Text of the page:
Venetian Disegno (Hardback)
Venetian Disegno: New Frontiers circa 1420 to 1620 offers a fresh perspective on the art of Venice and the Veneto. The volume brings together the contributions of scholars and curators specialist on a wide variety of artists and art forms including drawing, painting, printmaking, sculpture and architecture.
Venetian Disegno: New Frontiers circa 1420 to 1620 takes disegno as its central theme, that in its plurality of meaning allows for a consideration of the conceptual role of design and the act of drawing. The relationship between disegno and Renaissance
Venetian art has historically been a problematic one, with emphasis instead being placed on the Venetian predilection for colore. This volume is reflective of an ongoing challenge to this perspective and draws attention to the importance of Venetian disegno and the study of drawings for understanding various art forms.
The book commences with a critical study of what constitutes disegno in Venetian art. It does so through questioning the historiography of Venetian artistic scholarship and the restrictive framework and preconceptions that have emerged before setting out the merits of a broader, more inclusive approach. Disegno is applied in its multifaceted nature to address the physical act of drawing, the tangible drawn object and the role of design in artistic practice. The term ‘Venetian’ is taken to encompass both Venice and its mainland territories not least because of the mobility of artists across and beyond the region.
Contributions are divided into five thematic sections. The first, entitled ‘Peripheries’, frames the art of Venice within a wider discourse on the movement of ideas across and beyond the Veneto in locations including Padua, Verona and Rome. A section on Media considers the origins and innovations that took place in the use of materials such as blue paper, oil and coloured chalks. In another, the theories that have developed on Venetian notions of disegno are brought under scrutiny, addressing topics such as the long upheld perspective that Venetian artists did not draw, the role of sculpture in Tintoretto’s drawing practice and the interrelation between the written and drawn line in Palma Giovane’s draftsmanship. The section on Invention reflects on the technical innovations that were facilitated through the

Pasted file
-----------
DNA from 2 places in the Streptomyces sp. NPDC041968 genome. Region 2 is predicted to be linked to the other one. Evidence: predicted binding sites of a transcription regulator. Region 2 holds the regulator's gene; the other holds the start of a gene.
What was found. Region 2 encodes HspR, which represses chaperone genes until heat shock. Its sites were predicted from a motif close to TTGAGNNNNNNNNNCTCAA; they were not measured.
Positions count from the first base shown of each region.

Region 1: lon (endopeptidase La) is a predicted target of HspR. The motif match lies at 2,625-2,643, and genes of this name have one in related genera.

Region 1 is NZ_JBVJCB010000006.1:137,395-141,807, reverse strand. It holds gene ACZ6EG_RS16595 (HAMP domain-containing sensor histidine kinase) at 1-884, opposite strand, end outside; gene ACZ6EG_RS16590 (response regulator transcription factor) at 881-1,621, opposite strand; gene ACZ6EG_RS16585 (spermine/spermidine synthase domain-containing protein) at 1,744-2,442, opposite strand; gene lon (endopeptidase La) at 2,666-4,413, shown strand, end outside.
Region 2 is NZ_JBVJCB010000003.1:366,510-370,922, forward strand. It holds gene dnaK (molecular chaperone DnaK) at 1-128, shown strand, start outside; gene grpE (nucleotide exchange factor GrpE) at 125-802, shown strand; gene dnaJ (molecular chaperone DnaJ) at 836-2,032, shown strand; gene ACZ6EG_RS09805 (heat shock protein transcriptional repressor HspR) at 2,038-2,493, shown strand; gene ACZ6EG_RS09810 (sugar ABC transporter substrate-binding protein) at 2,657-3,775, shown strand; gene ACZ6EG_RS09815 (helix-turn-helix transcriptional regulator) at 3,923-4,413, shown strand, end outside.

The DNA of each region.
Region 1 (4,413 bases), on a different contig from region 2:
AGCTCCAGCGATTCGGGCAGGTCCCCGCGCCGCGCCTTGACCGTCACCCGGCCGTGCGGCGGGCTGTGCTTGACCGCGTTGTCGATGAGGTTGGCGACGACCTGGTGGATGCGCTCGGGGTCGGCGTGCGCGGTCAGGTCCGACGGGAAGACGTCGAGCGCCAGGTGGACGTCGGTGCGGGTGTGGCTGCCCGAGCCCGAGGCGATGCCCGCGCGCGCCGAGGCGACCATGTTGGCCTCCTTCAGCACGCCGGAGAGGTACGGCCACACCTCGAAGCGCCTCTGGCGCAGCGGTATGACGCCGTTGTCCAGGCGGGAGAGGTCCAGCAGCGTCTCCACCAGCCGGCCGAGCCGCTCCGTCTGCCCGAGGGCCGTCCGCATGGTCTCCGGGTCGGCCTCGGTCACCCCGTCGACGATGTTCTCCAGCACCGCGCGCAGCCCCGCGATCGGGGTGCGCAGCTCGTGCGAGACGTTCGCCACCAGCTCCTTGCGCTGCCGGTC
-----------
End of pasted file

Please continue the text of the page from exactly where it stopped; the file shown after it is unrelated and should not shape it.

uptake of printmaking and the intellectual freedom granted by humanist patrons. Finally, Function gets to the heart of the practical purpose of disegno. Contributions focus on the workshops of the Bellini family and Titian to consider the diverse ways they used drawing within their artistic practices with an emphasis on technical analysis. These sections are all preceded by introductions that provide an overview
on each theme while the volume is bookended by two reflections on the state of research into Venetian disegno and the potential for further progress.
Sumptuously illustrated with over 100 images with a comprehensive bibliography, Venetian Disegno: New Frontiers circa 1420 to 1620 represents a significant contribution to scholarship on the art of Venice, Renaissance workshops and drawing studies.